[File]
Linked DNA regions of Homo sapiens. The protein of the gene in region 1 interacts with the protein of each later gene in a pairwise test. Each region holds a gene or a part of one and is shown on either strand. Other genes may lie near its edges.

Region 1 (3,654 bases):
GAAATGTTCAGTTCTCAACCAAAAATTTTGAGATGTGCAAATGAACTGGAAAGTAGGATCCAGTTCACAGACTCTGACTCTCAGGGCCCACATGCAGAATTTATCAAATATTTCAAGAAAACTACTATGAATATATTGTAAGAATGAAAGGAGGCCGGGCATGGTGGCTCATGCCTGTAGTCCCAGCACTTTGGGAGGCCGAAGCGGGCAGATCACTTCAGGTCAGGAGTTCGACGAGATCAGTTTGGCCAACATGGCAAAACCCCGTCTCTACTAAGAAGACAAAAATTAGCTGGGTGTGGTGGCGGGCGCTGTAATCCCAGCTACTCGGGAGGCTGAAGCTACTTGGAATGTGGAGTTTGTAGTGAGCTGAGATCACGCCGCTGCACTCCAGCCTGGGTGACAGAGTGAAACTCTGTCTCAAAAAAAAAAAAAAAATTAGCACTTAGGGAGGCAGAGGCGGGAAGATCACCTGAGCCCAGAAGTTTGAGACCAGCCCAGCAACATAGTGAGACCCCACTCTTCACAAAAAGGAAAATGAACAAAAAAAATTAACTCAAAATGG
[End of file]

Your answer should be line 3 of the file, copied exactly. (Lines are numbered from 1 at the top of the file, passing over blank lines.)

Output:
GAAATGTTCAGTTCTCAACCAAAAATTTTGAGATGTGCAAATGAACTGGAAAGTAGGATCCAGTTCACAGACTCTGACTCTCAGGGCCCACATGCAGAATTTATCAAATATTTCAAGAAAACTACTATGAATATATTGTAAGAATGAAAGGAGGCCGGGCATGGTGGCTCATGCCTGTAGTCCCAGCACTTTGGGAGGCCGAAGCGGGCAGATCACTTCAGGTCAGGAGTTCGACGAGATCAGTTTGGCCAACATGGCAAAACCCCGTCTCTACTAAGAAGACAAAAATTAGCTGGGTGTGGTGGCGGGCGCTGTAATCCCAGCTACTCGGGAGGCTGAAGCTACTTGGAATGTGGAGTTTGTAGTGAGCTGAGATCACGCCGCTGCACTCCAGCCTGGGTGACAGAGTGAAACTCTGTCTCAAAAAAAAAAAAAAAATTAGCACTTAGGGAGGCAGAGGCGGGAAGATCACCTGAGCCCAGAAGTTTGAGACCAGCCCAGCAACATAGTGAGACCCCACTCTTCACAAAAAGGAAAATGAACAAAAAAAATTAACTCAAAATGG